decided: April 26, 1979.
PAMELA M. SCHOLTZ ET AL., APPELLANTS
COMMONWEALTH OF PENNSYLVANIA, UNEMPLOYMENT COMPENSATION BOARD OF REVIEW, APPELLEE
Appeal from the Order of the Unemployment Compensation Board of Review in cases of In Re: Claim of Patricia Jean Pickersgill, No. B-130325; Claim of Ellen C. Bancroft, No. B-130326; Claim of Janice D. Kunning, No. B-130327; and Claim of Pamela Scholtz, No. B-130328.
Irwin B. Wedner, with him Goldberg & Wedner, P.C., for appellants.
Charles G. Hasson, Assistant Attorney General, with him Robert P. Kane, Attorney General, for appellee.
Judges Crumlish, Jr., Blatt and DiSalle, sitting as a panel of three. President Judge Bowman and Judges Crumlish, Jr., Mencer, Rogers, Blatt, DiSalle and Craig. Judges Wilkinson, Jr. and MacPhail did not participate. Opinion by Judge Blatt. Dissenting Opinion by Judge DiSalle. Judge Craig joins in this dissent.
[ 42 Pa. Commw. Page 279]
This is a consolidated appeal from four decisions of the Unemployment Compensation Board of Review (Board) affirming the referee's denial of benefits to Pamela Scholtz, Ellen C. Bancroft, Patricia Jean Pickersgill and Janice D. Kunning (claimants) pursuant to Section 401(d) of the Unemployment Compensation Law*fn1 (Act).
The claimants, all temporary professional teachers, were hired by the Pittsburgh Board of Public Education in January 1974. It appears from the record that they taught at the Conroy Special Education Center until the summer recess of 1974 and returned to their jobs in September of 1974 for the 1974-75 school year. That school year ended on June 13, 1975, and the claimants then filed applications for unemployment benefits. They applied to the Bureau of Employment Security (Bureau) for Special Unemployment Assistance (SUA) benefits pursuant to Title II of the Emergency Jobs and Unemployment Assistance Act of 1974, 26 U.S.C. § 3304 Note (Emergency Act). The Bureau denied their applications because it found, contrary to the requirements for SUA benefits, that they were not available for work within the meaning of Section 401(d) of the Unemployment Compensation Law. On appeal to the referee, the cases were consolidated, and after a hearing, the referee issued four separate decisions upholding the Bureau's decisions. The Board affirmed the referee and this appeal followed.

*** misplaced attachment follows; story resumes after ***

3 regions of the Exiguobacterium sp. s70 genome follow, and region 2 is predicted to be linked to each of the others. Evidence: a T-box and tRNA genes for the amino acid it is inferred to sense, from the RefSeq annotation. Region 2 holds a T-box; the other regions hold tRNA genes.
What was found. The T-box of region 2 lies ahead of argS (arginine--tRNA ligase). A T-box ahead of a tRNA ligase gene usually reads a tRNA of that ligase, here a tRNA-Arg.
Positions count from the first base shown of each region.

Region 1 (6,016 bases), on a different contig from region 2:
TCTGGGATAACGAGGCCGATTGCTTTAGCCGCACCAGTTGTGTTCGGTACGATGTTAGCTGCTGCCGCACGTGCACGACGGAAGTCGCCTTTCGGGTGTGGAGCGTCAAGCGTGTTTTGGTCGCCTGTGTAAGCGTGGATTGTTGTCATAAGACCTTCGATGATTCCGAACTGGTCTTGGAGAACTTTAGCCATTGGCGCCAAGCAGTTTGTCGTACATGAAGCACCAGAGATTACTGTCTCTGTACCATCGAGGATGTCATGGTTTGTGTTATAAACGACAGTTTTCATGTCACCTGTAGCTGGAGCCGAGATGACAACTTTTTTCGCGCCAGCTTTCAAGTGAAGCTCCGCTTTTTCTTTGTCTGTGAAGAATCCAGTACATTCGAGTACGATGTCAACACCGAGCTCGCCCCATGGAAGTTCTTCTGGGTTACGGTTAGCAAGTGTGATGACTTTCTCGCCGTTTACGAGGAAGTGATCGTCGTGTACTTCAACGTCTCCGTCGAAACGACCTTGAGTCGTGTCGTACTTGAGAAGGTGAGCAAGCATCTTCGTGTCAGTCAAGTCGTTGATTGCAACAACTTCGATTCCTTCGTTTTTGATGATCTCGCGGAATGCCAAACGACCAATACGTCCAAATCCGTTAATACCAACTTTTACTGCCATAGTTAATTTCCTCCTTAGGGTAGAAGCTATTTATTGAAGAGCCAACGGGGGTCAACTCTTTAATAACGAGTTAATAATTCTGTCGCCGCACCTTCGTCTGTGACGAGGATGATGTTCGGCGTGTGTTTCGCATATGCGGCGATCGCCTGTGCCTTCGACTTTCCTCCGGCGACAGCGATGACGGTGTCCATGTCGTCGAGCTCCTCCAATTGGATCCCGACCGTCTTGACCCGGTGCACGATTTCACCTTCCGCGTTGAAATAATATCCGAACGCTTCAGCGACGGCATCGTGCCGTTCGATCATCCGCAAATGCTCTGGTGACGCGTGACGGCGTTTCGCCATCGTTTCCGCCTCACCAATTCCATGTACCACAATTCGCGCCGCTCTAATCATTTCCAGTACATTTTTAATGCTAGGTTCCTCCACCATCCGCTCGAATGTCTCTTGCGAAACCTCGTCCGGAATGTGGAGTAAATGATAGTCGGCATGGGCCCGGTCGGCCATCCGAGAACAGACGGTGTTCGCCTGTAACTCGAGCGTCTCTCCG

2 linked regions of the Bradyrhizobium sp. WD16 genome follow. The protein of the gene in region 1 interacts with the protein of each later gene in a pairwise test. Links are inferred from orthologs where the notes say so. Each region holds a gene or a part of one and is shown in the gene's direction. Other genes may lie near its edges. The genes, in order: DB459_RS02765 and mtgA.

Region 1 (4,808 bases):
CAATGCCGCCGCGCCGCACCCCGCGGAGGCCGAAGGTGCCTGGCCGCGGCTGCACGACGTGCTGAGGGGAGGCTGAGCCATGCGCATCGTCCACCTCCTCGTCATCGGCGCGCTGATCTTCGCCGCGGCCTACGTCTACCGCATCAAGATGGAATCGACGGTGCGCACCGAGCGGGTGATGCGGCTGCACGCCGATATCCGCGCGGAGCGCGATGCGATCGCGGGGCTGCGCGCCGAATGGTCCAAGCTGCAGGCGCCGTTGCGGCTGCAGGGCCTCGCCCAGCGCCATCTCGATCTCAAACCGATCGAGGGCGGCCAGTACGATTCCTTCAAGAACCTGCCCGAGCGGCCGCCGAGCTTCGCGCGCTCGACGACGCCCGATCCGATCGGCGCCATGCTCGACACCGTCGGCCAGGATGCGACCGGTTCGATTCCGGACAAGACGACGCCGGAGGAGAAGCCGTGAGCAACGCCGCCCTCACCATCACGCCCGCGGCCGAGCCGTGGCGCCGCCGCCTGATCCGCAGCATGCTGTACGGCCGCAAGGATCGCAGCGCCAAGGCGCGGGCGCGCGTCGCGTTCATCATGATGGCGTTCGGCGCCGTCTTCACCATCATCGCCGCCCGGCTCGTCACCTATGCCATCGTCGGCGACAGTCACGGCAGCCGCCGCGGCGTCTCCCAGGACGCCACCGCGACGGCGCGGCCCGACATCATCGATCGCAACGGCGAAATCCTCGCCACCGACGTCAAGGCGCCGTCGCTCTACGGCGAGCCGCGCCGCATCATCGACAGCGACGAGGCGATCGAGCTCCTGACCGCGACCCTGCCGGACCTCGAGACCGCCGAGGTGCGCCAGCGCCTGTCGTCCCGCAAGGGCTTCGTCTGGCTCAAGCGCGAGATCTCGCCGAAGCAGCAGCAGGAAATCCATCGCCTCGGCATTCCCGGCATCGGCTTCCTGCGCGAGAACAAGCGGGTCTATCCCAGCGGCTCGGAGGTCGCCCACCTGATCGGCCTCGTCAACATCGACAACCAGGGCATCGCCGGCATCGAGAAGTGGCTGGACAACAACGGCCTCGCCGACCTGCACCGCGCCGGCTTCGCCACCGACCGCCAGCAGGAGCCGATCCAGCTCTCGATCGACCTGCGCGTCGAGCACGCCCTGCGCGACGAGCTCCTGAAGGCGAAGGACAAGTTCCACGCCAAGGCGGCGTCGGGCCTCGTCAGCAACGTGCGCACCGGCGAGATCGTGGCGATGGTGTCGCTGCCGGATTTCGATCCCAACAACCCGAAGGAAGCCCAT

Section 203(b) of the Emergency Act provides in pertinent part, that individuals in an instructional capacity are ineligible to receive benefits between two successive years if:
[ 42 Pa. Commw. Page 280]
(1) such individual performed services in any such capacity for any educational institution or agency in the first of such academic years or terms; and
(2) such individual has a contract to perform services in any such capacity for any educational institution or agency for the later of such academic years or terms.*fn2
26 U.S.C. § 3304 Note.